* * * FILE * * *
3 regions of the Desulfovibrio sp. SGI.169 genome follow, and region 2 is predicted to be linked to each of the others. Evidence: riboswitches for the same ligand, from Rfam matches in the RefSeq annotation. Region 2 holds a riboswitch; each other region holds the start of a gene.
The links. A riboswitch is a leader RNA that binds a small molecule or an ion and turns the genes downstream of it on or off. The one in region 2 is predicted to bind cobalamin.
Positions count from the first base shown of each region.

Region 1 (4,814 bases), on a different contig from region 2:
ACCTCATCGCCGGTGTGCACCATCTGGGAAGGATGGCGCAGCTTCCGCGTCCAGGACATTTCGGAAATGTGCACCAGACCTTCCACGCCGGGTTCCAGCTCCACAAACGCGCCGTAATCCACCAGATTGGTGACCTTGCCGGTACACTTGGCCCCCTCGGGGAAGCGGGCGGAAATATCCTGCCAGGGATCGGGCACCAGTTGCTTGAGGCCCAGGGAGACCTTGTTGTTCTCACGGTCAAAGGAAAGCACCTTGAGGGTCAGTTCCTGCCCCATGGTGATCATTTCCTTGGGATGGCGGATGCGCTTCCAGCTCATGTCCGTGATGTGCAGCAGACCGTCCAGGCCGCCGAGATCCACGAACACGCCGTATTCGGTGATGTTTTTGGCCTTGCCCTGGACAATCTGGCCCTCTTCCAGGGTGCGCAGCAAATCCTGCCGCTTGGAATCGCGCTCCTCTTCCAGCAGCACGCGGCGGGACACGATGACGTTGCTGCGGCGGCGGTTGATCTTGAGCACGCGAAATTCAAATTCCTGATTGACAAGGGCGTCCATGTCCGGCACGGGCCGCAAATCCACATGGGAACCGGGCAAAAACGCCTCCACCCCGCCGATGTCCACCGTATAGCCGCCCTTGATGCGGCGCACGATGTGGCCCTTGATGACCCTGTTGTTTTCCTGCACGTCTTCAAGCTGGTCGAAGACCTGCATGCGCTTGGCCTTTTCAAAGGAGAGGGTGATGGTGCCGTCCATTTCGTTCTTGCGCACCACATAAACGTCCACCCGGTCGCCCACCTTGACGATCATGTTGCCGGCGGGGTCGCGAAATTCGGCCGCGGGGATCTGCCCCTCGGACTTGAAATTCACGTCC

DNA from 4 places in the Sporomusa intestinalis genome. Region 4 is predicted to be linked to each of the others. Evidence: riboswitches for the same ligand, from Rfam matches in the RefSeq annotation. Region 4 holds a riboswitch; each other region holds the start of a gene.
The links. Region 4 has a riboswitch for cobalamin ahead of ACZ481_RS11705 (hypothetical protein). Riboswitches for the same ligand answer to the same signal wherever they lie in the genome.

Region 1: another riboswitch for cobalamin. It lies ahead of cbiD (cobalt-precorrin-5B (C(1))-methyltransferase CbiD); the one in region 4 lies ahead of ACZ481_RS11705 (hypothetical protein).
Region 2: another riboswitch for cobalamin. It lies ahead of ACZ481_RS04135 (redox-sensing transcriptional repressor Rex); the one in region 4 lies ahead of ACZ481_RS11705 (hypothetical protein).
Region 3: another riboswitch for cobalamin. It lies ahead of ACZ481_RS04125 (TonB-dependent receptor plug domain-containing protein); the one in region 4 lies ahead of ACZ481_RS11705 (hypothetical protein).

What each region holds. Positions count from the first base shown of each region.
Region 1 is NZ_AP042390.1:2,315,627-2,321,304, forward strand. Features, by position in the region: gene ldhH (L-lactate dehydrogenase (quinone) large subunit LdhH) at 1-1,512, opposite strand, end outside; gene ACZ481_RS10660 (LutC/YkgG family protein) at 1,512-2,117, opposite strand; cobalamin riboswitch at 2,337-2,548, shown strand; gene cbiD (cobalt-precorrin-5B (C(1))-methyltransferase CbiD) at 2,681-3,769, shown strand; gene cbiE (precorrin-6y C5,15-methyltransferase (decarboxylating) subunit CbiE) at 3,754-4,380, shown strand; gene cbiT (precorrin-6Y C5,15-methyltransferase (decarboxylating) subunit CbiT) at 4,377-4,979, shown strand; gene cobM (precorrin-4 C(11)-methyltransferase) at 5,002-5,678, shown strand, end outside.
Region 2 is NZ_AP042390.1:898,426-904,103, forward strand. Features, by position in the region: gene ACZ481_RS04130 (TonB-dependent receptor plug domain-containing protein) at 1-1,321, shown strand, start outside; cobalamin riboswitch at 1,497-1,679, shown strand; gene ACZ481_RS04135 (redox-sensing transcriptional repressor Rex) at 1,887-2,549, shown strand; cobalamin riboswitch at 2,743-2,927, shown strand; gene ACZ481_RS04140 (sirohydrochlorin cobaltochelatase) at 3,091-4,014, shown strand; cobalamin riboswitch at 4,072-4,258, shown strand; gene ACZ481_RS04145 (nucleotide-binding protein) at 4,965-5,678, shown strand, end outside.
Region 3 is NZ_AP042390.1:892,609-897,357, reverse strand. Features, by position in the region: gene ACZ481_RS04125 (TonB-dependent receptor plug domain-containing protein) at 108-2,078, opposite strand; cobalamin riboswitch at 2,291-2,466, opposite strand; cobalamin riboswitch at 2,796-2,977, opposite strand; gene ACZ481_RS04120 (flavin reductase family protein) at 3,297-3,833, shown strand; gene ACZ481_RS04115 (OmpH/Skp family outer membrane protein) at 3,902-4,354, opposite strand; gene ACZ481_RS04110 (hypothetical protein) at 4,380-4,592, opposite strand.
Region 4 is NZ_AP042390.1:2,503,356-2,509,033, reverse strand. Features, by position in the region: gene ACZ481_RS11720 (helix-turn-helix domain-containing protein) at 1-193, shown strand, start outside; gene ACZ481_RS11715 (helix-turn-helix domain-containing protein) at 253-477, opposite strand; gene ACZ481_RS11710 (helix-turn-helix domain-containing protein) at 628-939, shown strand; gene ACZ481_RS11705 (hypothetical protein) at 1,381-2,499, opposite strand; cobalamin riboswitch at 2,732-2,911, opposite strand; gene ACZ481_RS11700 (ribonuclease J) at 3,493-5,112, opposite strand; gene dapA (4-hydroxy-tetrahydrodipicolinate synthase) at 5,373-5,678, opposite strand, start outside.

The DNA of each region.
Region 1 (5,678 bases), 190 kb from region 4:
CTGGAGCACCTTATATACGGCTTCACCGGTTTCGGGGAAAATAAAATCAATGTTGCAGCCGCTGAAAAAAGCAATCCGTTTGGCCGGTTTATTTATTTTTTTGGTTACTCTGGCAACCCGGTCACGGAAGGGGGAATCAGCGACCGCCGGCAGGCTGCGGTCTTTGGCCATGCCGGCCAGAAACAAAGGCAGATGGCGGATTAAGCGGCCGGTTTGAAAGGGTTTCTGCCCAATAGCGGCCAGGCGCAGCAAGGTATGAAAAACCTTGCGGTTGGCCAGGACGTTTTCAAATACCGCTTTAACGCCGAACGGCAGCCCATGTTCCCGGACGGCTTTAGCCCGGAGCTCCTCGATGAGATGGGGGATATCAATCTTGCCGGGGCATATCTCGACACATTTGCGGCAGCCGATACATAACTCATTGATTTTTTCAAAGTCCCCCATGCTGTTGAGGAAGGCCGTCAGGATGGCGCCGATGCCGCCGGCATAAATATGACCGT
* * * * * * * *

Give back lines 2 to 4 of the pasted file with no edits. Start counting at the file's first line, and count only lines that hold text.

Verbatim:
The links. A riboswitch is a leader RNA that binds a small molecule or an ion and turns the genes downstream of it on or off. The one in region 2 is predicted to bind cobalamin.
Positions count from the first base shown of each region.

Region 1 (4,814 bases), on a different contig from region 2: